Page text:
Goldman Sachs will no doubt recognise that it scored an own goal with the crude attempt to rig an online poll about the new Robin Hood tax campaign (Clicking in the votes, 12 February). The investment bank has said it is investigating the incident: no doubt the stunt may well have been unauthorised.
Yet the episode does highlight the need for those involved in international finance to engage seriously with the charities, pressure groups and churches who are campaigning for a financial transactions tax – as well as with those governments, including Britain, France and Germany, which are looking seriously at how such a tax might be practicable. The principle is an increasingly attractive one at a time of acute fiscal pressure after a public bailout saved the financial system from the consequences of excessive risk-taking, though Dr Neil McCulloch (Letters, 12 February) identifies that important issues would need to be addressed.
The challenge for Goldman Sachs is to come out from behind the computers serving up anonymous spam votes and engage seriously on the merits of the issue. The Fabian Society would be delighted to offer Goldman Sachs a platform to debate with the Robin Hood tax campaigners on this important public policy debate.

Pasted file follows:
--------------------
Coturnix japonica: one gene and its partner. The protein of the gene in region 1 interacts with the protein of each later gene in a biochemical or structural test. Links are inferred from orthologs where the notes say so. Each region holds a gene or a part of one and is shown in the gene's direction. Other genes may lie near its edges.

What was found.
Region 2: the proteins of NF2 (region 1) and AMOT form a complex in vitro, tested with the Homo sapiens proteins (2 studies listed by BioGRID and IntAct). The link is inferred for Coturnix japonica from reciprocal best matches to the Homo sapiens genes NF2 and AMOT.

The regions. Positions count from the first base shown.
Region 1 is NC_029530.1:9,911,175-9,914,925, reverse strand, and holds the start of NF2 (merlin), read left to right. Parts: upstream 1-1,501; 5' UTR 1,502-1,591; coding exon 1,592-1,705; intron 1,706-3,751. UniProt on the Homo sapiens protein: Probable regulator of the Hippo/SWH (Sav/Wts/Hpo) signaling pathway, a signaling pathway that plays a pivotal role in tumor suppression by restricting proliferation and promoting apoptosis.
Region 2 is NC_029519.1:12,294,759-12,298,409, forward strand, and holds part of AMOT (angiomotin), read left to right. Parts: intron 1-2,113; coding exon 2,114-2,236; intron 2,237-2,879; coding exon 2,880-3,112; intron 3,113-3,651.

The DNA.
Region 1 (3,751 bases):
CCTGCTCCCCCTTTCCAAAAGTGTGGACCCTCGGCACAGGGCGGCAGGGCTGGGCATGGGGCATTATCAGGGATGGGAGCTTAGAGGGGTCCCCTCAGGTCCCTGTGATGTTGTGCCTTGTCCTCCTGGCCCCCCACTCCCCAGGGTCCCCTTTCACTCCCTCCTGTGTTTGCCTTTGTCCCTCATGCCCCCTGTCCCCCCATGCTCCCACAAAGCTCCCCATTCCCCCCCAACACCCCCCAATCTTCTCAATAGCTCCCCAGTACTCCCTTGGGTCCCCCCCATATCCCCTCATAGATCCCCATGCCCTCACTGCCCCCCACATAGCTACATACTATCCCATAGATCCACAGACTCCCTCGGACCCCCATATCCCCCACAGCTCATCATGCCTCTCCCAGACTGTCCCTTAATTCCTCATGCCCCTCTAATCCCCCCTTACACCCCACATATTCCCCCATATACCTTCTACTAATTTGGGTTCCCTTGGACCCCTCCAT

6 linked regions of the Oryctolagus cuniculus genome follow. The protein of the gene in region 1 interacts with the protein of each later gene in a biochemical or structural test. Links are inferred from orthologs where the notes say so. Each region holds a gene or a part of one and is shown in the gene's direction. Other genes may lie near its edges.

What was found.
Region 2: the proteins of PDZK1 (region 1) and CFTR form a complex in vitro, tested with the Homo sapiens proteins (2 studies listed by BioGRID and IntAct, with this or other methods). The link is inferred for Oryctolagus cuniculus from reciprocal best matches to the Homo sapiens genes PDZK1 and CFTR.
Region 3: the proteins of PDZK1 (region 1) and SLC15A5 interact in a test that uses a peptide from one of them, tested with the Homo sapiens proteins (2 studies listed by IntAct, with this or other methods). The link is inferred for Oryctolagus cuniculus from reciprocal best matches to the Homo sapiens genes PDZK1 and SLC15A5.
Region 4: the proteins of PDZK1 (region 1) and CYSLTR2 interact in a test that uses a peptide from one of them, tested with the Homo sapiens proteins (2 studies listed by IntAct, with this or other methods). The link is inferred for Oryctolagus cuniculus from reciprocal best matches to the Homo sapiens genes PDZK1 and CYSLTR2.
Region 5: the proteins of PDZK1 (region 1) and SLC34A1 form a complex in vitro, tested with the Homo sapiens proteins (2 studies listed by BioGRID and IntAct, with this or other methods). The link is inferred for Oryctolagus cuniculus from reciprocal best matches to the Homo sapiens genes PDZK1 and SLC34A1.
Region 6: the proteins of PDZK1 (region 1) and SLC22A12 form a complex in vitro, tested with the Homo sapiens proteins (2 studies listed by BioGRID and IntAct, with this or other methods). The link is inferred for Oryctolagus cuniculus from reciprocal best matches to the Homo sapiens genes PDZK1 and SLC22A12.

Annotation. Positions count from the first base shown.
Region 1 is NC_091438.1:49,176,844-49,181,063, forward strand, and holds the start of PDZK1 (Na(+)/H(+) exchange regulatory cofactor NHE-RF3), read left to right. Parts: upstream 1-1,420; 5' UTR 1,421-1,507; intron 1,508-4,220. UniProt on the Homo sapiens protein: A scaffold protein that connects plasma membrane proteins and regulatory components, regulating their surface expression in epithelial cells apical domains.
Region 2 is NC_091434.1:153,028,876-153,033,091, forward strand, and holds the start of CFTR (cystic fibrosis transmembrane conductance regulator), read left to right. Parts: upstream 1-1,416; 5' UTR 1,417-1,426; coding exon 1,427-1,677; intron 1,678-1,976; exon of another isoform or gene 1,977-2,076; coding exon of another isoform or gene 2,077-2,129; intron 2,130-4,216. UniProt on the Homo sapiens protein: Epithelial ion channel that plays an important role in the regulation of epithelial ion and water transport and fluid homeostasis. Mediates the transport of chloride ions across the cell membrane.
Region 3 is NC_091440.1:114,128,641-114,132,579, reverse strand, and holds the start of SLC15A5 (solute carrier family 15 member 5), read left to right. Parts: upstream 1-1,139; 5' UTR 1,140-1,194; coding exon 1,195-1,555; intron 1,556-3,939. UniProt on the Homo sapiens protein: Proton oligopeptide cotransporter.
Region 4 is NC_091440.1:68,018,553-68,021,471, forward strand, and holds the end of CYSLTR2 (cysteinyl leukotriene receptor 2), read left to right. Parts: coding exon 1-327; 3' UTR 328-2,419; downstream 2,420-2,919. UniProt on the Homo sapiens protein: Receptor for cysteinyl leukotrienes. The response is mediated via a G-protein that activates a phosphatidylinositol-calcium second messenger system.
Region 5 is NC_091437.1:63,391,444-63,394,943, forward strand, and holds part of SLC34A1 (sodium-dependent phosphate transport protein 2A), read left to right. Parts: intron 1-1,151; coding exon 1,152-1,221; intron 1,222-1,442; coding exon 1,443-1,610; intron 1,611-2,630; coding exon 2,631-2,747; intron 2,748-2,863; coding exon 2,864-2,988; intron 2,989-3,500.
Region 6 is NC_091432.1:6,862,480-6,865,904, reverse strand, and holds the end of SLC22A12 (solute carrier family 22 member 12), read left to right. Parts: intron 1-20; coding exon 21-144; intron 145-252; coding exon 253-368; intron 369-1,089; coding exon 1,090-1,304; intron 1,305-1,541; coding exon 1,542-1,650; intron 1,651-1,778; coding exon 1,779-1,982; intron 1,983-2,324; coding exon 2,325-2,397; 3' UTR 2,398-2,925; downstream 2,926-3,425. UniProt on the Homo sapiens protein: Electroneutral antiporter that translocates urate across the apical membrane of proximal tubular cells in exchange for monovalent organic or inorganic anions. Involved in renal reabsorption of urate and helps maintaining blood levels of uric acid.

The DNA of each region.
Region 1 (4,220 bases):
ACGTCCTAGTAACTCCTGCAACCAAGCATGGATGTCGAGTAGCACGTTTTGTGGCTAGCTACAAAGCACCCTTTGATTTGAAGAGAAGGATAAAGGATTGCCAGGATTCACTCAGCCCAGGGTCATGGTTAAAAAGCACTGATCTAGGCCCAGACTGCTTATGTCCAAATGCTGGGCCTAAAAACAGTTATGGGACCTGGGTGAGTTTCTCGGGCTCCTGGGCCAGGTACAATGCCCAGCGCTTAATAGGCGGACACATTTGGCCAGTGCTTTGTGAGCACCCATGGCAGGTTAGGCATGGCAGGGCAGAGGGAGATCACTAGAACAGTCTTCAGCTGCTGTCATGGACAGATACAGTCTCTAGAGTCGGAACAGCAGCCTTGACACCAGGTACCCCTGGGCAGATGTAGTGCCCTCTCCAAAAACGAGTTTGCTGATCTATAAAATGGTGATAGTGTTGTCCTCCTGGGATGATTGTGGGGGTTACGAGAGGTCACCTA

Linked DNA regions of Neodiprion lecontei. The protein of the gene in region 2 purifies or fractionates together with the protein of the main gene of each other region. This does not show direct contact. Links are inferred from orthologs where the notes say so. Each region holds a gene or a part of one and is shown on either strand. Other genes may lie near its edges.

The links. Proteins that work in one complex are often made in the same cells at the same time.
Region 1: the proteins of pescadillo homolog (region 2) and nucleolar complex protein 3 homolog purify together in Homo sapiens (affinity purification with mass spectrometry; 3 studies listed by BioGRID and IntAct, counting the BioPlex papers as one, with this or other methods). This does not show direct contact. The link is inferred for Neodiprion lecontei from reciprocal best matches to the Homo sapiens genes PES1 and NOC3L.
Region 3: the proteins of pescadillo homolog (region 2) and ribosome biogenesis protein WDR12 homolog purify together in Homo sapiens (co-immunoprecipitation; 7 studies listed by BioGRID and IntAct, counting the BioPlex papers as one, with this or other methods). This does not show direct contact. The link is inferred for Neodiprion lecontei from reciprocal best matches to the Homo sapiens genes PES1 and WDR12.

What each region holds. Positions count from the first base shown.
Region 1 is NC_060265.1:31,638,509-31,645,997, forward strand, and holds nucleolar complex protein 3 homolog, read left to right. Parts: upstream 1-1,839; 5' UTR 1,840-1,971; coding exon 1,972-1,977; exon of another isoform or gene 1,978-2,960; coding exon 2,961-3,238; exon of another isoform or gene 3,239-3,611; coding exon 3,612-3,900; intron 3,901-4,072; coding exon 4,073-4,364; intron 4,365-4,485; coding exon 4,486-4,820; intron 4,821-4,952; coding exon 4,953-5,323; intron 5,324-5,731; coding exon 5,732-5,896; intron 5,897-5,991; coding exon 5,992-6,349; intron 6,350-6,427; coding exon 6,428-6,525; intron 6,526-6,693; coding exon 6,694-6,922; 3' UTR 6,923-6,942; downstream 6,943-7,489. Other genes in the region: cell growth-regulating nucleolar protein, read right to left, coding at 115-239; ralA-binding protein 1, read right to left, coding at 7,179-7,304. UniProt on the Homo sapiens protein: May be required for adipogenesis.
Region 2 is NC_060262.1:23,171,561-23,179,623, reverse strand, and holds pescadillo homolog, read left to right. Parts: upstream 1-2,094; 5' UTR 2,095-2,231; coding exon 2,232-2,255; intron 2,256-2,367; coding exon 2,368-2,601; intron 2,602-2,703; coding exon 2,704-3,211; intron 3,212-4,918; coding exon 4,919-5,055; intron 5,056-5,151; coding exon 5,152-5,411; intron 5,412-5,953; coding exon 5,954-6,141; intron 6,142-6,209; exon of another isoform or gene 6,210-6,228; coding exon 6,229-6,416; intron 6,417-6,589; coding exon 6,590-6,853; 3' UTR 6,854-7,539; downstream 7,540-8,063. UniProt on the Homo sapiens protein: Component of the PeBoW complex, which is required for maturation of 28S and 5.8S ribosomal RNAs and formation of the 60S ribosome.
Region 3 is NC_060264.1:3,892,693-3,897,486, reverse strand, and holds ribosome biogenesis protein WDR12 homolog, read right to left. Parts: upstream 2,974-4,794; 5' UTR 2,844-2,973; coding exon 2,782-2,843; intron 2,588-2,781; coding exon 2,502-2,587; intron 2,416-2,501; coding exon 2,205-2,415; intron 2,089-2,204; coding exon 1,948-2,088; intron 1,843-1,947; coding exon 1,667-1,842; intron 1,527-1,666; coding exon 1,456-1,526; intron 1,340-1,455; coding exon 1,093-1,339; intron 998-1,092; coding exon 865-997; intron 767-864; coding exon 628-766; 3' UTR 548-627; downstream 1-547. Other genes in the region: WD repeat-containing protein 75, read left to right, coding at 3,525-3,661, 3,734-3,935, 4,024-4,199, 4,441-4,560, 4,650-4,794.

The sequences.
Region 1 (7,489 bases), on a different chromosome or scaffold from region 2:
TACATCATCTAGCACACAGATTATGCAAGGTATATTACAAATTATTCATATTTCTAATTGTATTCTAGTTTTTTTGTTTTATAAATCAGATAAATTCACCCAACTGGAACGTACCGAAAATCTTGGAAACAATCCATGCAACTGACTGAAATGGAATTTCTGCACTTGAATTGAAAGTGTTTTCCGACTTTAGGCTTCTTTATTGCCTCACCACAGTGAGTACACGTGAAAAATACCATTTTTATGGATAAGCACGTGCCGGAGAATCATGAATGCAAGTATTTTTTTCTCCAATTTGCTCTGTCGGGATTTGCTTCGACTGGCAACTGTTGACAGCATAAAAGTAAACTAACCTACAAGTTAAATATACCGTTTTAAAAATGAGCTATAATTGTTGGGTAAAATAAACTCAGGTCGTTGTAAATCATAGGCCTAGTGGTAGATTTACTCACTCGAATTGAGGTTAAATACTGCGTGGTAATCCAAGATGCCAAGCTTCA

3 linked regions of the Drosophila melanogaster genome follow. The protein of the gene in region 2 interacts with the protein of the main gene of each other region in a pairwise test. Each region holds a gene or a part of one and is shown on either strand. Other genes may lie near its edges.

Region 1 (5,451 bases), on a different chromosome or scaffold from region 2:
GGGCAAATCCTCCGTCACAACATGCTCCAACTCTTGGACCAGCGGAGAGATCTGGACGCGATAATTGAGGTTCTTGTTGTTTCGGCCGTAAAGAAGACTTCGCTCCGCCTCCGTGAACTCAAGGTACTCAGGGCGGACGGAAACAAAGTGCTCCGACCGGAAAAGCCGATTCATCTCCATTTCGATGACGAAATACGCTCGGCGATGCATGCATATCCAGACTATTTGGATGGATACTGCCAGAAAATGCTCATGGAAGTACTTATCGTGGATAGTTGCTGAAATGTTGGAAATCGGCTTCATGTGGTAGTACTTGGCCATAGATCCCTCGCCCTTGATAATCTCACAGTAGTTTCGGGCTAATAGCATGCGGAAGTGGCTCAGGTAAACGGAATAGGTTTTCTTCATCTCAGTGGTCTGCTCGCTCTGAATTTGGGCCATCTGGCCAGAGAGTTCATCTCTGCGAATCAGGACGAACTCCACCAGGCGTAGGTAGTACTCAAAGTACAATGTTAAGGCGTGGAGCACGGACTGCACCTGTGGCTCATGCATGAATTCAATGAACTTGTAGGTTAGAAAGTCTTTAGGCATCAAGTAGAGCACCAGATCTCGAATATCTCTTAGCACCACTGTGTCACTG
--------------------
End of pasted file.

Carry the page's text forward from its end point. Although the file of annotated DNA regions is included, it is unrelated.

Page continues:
General secretary, Fabian Society
Over 30,000 people have backed the Robin Hood Tax campaign in its first 48 hours.
It is interesting to see the Guardian report British Chambers of Commerce chief economist David Kern arguing (cautiously )suggest that such a tax could potentially have beneficial effects if it could be organised multilaterally, with the United States and EU.
Left Foot Forward has a good summary of initial reaction, including noisy opposition from the right-wing blogosphere which is promoting a counter-mobilisation through the The Robin Hood Tax is a stupid idea Facebook group, which says:
Please invite all your friends! We need a few thousand to beat the group supporting it.
At the time of writing, 39 people had rallied to that cause.
However, I did learn that right-wing opponents of the tax are claiming the support of Socialist Worker, quoting Alex Callincos critique that:
The tax was always a proposal for reforming capitalism, not overthrowing it.